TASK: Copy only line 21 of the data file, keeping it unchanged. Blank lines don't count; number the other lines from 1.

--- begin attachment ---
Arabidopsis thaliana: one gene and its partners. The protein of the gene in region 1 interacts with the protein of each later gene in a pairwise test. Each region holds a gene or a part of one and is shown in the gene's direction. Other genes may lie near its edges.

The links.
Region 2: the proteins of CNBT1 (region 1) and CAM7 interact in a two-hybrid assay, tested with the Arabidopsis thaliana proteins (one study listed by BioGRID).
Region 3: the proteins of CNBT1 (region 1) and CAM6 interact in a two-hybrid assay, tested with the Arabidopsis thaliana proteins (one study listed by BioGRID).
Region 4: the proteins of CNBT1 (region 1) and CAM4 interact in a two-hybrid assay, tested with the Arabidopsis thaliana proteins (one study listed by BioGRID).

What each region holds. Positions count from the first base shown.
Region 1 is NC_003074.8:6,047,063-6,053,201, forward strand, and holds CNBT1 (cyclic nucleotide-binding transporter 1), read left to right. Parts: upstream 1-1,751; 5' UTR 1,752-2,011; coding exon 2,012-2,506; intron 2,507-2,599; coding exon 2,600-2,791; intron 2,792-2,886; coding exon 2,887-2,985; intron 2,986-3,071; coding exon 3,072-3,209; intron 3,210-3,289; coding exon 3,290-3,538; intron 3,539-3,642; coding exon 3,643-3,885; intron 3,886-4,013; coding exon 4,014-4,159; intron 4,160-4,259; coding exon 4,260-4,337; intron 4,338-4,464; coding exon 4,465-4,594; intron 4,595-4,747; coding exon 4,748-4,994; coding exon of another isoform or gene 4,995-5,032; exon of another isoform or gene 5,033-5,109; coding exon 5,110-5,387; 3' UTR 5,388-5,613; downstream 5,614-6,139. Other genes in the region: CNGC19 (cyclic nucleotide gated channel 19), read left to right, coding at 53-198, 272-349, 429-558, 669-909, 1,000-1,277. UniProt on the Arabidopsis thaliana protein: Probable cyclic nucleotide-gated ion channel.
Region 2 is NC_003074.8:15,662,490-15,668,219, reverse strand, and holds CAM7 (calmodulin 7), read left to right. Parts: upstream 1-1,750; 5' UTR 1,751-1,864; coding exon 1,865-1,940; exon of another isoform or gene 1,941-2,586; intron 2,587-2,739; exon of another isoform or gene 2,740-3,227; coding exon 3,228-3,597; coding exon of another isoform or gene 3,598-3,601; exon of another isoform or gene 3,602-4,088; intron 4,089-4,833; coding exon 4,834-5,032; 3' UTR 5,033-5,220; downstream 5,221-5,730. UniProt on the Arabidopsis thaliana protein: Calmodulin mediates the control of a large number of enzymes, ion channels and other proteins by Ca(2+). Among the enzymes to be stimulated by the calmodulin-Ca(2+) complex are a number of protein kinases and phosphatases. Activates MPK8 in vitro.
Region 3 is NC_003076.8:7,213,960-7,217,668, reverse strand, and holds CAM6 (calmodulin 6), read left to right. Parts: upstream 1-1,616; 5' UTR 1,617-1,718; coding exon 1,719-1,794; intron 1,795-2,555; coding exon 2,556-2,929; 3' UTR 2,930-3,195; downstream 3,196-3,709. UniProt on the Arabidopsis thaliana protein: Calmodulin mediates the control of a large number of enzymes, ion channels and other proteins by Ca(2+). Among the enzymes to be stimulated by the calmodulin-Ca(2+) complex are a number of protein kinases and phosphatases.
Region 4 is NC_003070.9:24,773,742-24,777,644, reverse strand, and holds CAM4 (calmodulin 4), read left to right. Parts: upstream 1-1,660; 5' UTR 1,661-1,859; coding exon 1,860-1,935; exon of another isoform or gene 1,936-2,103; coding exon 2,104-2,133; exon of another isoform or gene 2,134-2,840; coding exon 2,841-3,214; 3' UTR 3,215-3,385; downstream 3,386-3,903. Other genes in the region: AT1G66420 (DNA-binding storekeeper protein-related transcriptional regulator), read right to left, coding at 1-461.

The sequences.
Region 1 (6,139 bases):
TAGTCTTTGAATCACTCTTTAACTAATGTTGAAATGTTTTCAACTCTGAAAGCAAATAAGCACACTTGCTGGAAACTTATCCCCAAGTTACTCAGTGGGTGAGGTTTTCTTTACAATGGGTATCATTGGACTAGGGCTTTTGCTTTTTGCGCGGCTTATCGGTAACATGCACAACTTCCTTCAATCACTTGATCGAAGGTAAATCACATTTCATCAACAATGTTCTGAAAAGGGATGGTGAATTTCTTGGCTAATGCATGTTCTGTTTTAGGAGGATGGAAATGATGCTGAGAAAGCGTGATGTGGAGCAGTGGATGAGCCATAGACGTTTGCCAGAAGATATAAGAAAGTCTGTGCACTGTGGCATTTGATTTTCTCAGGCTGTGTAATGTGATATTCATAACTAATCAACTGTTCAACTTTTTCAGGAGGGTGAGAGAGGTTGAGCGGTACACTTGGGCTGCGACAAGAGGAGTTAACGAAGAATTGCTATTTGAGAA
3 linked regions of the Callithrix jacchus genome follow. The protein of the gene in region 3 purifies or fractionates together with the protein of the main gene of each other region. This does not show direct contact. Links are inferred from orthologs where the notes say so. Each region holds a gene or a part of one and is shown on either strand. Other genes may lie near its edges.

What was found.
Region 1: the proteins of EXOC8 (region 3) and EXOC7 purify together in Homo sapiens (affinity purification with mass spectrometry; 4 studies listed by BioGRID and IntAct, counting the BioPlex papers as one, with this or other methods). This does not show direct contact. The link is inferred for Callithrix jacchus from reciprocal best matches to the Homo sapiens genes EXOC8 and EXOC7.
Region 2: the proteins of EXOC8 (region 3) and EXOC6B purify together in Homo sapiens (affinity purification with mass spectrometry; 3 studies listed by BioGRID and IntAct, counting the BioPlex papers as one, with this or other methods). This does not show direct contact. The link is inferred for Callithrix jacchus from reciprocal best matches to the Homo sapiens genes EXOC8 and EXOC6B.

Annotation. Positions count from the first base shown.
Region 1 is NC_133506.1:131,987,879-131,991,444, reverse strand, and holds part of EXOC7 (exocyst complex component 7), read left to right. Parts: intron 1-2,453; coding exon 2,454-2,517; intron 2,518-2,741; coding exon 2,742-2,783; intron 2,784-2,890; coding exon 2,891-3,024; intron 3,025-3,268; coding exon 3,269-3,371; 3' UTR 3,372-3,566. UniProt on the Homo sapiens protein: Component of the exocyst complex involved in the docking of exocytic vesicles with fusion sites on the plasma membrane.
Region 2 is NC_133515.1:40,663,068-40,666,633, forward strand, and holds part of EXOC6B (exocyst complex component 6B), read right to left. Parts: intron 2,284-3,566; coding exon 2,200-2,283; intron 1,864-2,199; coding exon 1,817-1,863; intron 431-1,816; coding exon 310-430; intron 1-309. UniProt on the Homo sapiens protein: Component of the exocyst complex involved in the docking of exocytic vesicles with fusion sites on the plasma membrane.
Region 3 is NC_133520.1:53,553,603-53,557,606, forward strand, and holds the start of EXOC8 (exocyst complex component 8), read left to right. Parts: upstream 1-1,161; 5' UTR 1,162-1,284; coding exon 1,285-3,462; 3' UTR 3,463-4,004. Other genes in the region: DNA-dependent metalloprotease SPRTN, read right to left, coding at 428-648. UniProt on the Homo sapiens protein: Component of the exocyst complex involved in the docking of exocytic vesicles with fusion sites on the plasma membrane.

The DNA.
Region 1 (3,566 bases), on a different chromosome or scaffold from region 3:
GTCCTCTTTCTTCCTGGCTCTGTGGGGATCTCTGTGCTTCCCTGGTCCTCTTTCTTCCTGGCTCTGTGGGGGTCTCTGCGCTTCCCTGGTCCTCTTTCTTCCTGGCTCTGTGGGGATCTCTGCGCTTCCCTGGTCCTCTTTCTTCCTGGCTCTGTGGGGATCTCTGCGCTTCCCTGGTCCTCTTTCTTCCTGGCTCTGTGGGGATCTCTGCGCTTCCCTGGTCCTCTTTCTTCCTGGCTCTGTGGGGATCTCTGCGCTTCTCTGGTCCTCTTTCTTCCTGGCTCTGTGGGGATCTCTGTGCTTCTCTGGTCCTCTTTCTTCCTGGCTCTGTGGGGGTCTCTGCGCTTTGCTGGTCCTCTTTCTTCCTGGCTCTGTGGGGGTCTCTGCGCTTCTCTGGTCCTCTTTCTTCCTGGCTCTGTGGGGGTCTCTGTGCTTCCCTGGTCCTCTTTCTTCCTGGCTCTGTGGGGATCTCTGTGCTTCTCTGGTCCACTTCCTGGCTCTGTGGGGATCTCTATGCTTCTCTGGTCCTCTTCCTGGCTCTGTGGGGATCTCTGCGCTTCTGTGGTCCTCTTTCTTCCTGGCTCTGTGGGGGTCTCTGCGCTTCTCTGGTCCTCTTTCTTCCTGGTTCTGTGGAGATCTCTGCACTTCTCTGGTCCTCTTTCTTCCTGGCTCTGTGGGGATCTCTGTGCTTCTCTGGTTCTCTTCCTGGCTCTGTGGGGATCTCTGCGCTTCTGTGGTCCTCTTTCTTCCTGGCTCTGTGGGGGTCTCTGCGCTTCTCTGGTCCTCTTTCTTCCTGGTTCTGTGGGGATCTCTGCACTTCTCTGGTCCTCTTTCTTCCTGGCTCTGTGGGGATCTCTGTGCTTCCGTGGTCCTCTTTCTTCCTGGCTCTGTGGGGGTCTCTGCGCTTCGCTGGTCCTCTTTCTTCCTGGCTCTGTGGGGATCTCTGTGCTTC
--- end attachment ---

Region 3 is NC_133520.1:53,553,603-53,557,606, forward strand, and holds the start of EXOC8 (exocyst complex component 8), read left to right. Parts: upstream 1-1,161; 5' UTR 1,162-1,284; coding exon 1,285-3,462; 3' UTR 3,463-4,004. Other genes in the region: DNA-dependent metalloprotease SPRTN, read right to left, coding at 428-648. UniProt on the Homo sapiens protein: Component of the exocyst complex involved in the docking of exocytic vesicles with fusion sites on the plasma membrane.